2019 marks the seventh year in full-time employment for me. Seven years don’t sound like much. Yet, in less than a decade, I have experienced more than many people in their whole worklife.

When I reflect on some of the things that happened, I feel like I did not always choose my employers wisely. A lot of it had to do with the fact that some aspects of employment were not visible from the outside before I started the job.

Bad experience

A quick rundown of my “highlights”:

  • cyberstalking by a member I had to kick out because he had harassed women in the community
  • comments by colleagues on why all of a sudden you need a woman’ permission to touch her
  • bullying of colleagues in front of everyone
  • sex messages – and my employer failed to protect me
  • false accusations by my team lead who had told this to the head of our department
  • colleagues who were rigidly controlled to make them quit
  • colleagues who were made to cry in “retrospectives”
  • talking down so that I wouldn’t ask for a raise again
  • similar conversations in which men’s ideas were treated like gold, women’s ideas as unimaginative
  • deliberate change in language so that colleagues could not follow along
  • a plot concocted by a head of to get rid of my colleague and me (as recounted by the team lead who was tasked with this sordid endeavor)
  • public statements that men were preferred for the job
  • colleagues and I tasked to lie to the customer / community
  • and more…

Considering these incidents, it is hard for me to trust. This applies both to the employer company itself as well as to colleagues.

The difference in trust

Yet, in my job at Google I trust. I have take the conscoius decision to let myself fall without security net. Why is my motivation different this time around? Why am I able to trust?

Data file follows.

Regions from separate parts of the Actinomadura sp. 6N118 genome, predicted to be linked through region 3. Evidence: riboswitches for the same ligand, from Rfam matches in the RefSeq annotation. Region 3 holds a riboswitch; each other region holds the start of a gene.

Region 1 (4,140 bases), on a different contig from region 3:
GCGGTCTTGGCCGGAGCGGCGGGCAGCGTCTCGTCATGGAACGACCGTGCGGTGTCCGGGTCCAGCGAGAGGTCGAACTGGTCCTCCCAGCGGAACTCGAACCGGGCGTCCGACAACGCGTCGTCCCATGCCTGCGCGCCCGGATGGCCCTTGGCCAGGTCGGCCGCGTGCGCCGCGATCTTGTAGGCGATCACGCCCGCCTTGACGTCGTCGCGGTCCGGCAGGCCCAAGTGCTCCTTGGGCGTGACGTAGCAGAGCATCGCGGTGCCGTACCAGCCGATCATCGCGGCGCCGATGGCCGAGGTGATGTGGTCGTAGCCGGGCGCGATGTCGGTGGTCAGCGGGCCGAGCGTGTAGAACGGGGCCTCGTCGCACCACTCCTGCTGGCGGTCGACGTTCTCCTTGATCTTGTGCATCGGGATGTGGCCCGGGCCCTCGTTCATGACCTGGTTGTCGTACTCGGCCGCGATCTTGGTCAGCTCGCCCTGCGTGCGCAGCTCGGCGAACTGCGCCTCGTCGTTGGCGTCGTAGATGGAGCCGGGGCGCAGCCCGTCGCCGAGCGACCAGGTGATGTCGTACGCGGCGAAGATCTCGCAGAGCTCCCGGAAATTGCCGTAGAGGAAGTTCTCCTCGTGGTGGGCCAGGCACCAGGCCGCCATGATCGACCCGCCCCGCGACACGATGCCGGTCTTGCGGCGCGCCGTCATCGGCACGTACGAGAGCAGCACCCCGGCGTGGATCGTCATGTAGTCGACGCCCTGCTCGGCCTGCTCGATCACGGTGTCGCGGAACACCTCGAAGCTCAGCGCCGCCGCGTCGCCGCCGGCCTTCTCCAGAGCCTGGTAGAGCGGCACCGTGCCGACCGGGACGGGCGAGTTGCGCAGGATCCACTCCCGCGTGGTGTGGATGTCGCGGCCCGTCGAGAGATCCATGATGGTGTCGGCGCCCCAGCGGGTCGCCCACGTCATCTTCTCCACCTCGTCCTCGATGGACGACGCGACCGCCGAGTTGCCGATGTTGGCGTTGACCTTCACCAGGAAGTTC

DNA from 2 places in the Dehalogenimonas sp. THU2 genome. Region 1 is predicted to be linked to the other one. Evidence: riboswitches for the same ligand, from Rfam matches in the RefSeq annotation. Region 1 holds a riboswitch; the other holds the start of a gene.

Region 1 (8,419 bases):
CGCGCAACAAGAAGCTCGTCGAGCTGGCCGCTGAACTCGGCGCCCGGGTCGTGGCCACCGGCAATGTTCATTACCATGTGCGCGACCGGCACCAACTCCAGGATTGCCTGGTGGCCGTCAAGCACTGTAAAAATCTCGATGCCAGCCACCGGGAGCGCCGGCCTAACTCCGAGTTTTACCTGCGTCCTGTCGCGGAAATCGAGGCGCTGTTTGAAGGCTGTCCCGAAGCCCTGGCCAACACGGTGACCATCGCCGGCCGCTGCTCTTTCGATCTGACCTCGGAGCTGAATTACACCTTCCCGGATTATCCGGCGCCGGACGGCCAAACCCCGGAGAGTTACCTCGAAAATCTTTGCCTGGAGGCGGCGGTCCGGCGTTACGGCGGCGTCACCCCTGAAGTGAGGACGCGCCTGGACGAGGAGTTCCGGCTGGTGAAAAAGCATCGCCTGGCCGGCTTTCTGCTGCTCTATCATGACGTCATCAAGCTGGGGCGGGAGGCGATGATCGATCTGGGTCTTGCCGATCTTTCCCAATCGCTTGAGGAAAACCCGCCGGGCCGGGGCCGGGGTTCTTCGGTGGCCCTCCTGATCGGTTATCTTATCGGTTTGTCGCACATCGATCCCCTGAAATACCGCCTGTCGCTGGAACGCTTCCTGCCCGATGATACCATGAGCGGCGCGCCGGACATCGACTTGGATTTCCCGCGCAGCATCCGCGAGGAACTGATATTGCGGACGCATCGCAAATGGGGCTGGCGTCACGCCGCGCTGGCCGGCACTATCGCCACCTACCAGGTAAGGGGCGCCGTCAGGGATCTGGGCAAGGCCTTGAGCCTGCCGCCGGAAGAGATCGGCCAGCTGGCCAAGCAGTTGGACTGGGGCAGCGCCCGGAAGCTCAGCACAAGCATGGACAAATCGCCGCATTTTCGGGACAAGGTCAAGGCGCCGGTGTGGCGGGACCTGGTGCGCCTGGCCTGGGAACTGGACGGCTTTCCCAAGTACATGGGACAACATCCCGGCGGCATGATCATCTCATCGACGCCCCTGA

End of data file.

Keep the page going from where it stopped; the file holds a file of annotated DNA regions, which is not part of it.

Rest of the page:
It is all due to my amazing colleagues. Having gotten to know them, I would walk through fire for each and everyone. They trusted me first – with their communities, their projects, and indeed, their “babies”.

Assume positive intent

Everybody has good days and bad days. What I do know is that noone would do anything negative intentionally. “Assume positive intent” is one of the mantras.

By creating this atmosphere of mutual trust, we are all more productive. Because we feel that, if we do make a mistake, the “tribe” will hold you and cheer you on.

The concept is also known as “psychological safety”. Looking back, a lot of what my mother has done in raising me, is connected to trust or better said, an advance in trust. I always valued that beyond anything else. It led me to have confidence in myself and my actions.

The same goes for my amazing DACH community. Never before have I had the impression that I can blindly trust a group of people like that. They have proven themselves to me first. I mirror their belief in me.

The fall

So how does it work for me currently? The best way I could describe it is an immersive letting go. Falling off a cliff, but with a smiling face.

I trust. I trust, I trust. I embrace. I exude positive vibes. I lean on others, they lean on me.

The way this shows is that I let others peek inside. By that I mean not only the deep stuff I talk about anyway. I refer to my innermost feelings and psychological states. This does not happen with everyone everytime. (it would overwhelm people that often, of course).

No, it is the half an hour talk in between booths at a conference. It is the handover of a project I am heavily invested in and not checking in for every single detail. It is having no answer to the question “will everything be alright?” and still feeling assured.

My role

How do I contribute my part? I don’t judge. Whatever comes my way, I am sure that there are motives and reasons for everything. And again, I trust with all of my heart.

The end result? A tight-knit team on a shared mission. In our case that is empowering developers and giving them the confidence and tools to succeed. Another exercise in trust? Absolutely! And absolutely worth it.

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Categories: MusingsWorklife